LOS ANGELES, Calif., January 13, 2020 – WBC World Heavyweight champion Deontay “Bronze Bomber” Wilder of the U.S. and “Gypsy King” Tyson Fury of Great Britain left no doubt where they stand in their single joint news conference on Monday in Los Angeles.
After a lengthy faceoff where the two had an animated conversation, they sat down at their microphones to make it known where they stood.
“On February 22, this lineal bullsh*t will be over,” declared Wilder. “I’m going to do exactly what I said I would do. I’m going to knock him out. I’m the lion. I’m the king of the jungle. I’m going to rip his head off his body. Everyone sit tight and buckle up. It’s going to be a fun ride on the way to giving everyone the best fight you’ve seen in your lives.”
Wilder told me he’s had enough of the hype about Tyson Fury being the “lineal” heavyweight champion.
Fury’s response? “I’m the best of my era and I took that title from Wladimir Klitschko. Nobody disputed he was the best and I took that from him. Until someone beats me, that’s my title,” declared Fury.
“I’m looking for my 21st knockout … When I get him in there again, I’m going to make him feel the fury. I’ve never been as sure of anything in my whole life. As sure as I was this morning putting this suit on. 100 percent he can’t win. He’s got a puncher’s chance like anyone else. I’m much sharper and more fit now. I’m ready to rumble right now. I hope he trains hard and goes to bed sleeping thinking about me.”
Tyson Fury relishes his bigger than life role. Americans have warmed up to the “Gypsy King” since he signed with Top Rank Boxing and moved to train in Las Vegas. What’s his appeal? Just ask Fury, and he’ll tell you. We did.
Wilder Fury 2: Big men and bigger stakes for boxing
Fight follies aside, this contest’s stakes couldn’t be higher. Heavyweight championship fights all carry significance beyond boxing as a cultural phenomena, especially when the men involved have strong opposing personalities like Wilder and Fury. It’s a fascinating case of opposites attracting. the African-American knockout menace versus the wily Irish Traveler who confounds his opponent with movement. But the truth is that they’re more alike than they are different: big men from hardscrabble childhoods, fighting their way up and fighting for respect.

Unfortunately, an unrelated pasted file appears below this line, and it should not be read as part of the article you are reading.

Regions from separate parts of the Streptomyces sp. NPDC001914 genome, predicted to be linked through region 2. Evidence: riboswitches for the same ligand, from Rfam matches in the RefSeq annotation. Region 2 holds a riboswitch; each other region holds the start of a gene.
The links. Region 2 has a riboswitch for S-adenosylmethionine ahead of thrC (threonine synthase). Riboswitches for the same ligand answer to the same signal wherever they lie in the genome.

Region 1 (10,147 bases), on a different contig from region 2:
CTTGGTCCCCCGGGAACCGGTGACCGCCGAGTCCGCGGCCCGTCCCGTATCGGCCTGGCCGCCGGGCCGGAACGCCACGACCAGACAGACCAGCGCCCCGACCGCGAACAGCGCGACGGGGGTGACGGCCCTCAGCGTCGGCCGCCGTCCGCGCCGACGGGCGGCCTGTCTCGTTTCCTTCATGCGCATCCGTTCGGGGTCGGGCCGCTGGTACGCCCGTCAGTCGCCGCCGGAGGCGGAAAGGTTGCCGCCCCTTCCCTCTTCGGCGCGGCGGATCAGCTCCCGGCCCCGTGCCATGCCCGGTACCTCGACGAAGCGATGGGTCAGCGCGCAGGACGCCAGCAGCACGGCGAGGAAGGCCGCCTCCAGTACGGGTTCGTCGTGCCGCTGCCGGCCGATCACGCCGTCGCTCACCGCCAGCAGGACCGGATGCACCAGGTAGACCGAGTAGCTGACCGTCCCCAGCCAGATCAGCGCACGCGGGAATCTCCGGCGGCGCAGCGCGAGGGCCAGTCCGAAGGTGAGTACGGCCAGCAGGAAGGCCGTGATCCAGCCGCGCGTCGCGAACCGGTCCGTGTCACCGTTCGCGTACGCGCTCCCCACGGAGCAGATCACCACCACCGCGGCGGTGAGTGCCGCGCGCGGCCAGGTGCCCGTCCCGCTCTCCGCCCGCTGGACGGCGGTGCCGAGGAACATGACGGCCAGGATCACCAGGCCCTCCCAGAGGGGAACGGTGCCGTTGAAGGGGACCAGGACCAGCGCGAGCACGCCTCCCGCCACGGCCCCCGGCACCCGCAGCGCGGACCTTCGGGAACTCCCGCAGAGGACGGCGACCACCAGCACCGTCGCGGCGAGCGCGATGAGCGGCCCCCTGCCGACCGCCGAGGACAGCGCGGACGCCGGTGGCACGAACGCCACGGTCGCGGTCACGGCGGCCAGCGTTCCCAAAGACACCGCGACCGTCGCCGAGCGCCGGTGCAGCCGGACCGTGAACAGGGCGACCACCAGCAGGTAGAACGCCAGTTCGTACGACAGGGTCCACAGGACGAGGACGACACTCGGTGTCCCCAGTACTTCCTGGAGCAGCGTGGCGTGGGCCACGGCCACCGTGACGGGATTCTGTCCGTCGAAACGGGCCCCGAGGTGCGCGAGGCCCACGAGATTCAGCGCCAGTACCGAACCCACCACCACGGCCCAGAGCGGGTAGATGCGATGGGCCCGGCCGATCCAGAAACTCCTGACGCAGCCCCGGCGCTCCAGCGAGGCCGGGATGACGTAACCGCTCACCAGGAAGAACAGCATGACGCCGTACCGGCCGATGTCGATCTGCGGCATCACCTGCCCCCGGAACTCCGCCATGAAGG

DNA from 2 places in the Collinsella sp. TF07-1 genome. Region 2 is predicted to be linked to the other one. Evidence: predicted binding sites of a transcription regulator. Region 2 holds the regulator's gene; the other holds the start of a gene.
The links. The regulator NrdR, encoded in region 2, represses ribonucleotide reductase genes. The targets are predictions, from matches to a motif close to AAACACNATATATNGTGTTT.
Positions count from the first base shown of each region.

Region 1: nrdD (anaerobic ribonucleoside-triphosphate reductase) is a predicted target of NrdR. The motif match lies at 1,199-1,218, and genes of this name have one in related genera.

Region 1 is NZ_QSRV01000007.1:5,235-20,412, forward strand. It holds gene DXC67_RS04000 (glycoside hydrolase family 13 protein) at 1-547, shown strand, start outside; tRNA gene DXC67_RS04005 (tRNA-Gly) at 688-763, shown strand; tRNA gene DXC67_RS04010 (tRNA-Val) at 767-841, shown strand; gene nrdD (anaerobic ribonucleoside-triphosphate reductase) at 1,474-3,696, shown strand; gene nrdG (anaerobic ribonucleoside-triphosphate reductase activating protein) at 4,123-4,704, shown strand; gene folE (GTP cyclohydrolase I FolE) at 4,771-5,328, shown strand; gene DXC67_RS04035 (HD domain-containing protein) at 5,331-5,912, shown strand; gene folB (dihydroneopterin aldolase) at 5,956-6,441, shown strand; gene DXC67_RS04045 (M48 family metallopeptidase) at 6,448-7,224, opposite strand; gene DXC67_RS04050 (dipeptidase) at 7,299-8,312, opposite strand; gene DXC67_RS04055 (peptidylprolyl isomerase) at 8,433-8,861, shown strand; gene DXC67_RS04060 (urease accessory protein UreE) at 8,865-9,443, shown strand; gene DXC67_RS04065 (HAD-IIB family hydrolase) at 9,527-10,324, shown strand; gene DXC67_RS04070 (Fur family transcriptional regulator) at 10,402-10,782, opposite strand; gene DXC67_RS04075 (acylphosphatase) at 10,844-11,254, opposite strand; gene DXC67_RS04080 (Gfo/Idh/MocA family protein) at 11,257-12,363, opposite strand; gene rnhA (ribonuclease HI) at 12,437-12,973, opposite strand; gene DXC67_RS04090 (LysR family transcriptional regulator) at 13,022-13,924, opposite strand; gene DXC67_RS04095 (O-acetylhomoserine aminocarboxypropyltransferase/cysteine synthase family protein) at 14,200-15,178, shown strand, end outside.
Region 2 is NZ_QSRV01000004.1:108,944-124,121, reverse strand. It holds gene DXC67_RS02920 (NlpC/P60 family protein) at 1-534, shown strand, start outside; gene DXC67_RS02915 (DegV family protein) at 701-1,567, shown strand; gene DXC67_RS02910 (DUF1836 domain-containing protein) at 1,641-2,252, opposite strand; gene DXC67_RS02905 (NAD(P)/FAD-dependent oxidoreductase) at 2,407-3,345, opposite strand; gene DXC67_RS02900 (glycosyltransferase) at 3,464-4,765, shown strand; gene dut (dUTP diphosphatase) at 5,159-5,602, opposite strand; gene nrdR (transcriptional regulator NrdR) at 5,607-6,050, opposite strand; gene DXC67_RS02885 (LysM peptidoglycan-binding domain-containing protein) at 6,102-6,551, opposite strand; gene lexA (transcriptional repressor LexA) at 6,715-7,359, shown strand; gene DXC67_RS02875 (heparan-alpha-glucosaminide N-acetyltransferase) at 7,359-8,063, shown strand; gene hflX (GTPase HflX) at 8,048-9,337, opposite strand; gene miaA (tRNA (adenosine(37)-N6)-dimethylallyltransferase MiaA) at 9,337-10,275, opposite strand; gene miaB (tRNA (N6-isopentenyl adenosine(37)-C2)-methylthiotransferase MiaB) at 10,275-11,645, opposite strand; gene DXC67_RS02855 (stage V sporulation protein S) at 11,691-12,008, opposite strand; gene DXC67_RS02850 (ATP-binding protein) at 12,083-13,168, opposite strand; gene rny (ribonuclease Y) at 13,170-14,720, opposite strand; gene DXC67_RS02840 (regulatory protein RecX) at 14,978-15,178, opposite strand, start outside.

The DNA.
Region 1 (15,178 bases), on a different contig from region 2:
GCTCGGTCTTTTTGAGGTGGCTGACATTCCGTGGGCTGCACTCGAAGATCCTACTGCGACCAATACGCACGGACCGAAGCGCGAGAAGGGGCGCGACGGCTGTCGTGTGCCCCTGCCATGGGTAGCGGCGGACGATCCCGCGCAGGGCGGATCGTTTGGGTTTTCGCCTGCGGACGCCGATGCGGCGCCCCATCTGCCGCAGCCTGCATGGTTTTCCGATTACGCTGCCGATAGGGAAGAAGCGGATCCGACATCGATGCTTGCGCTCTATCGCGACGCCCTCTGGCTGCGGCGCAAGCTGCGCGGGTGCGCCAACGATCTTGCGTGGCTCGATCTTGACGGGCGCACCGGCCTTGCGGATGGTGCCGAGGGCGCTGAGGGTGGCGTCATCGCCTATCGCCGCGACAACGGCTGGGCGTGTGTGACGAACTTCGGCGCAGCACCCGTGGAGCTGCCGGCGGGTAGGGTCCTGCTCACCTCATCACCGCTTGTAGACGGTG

This clash represents more than titles. It’s a test of the sport’s ability to deliver a significant audience and the revenue to go with it as boxing enters a new decade. Wilder’s promoter Premier Boxing Champions and Fury’s promoter Top Rank Boxing came to an agreement which must make dollars and sense for both of them. Just four years ago, Top Rank’s Bob Arum tried to sue PBC’s Al Haymon in an antitrust lawsuit, although it was dismissed.
Fast forward to 2020. If the pay-per-view gamble on Saturday, February 22 pays off, the reluctance to work together to make more championship fights will start to dissipate. If you want to see Spence Jr. vs. Crawford, you need to hope Wilder Fury 2 makes a boatload of money for everyone involved.
Fury slightly favored in a 50-50 fight
If you ask oddsmakers, Tyson Fury is slightly favored to win. It’s hard to reconcile when he faces the most fearsome puncher on the planet. Why isn’t America’s best heavyweight champion in a generation getting more respect?
When the singing and slinging insults died down, we asked Wilder about this. He delivered complex thoughts on earning respect, the realities of race in America, and how Fury seems to have gotten a pass for outrageous comments.
With the fight six weeks away there will be plenty of time to analyze fight strategy and answer the questions. Will Wilder’s fearsome right hand connect with Fury and keep him on the canvas this time? Will Fury be able to elude Wilder and roll up rounds on the scorecard to win? Is Fury’s sudden coaching change to Sugarhill Steward a cause for concern? Is Wilder getting back into the ring too soon after his knockout win over Luis Ortiz in November?
In those six weeks, the co-promoters and networks will lean in hard to convince Americans boxing still matters.
“We talk about boxing having a renaissance, but it’s really about the heavyweight division,” said Todd DuBoef, President of Top Rank. “That’s what is going to create that renaissance more than anything right now.”
“The heavyweight division is still the biggest and most powerful division in boxing. It always will be. Everyone wants to see the fighters throwing the big blows,” said Steward.
Tickets for the event are on sale now and can be purchased at www.mgmgrand.com or www.axs.com. The event is promoted by BombZquad Promotions, TGB Promotions, Top Rank and Frank Warren’s Queensberry Promotions. A Premier Boxing Champions presentation.
Gayle Lynn Falkenthal is an award-winning boxing journalist covering the Sweet Science for Communities and for boxing fans worldwide. Read more Ringside Seat in Communities Digital News. Follow Gayle on Facebook and on Twitter @PRProSanDiego.
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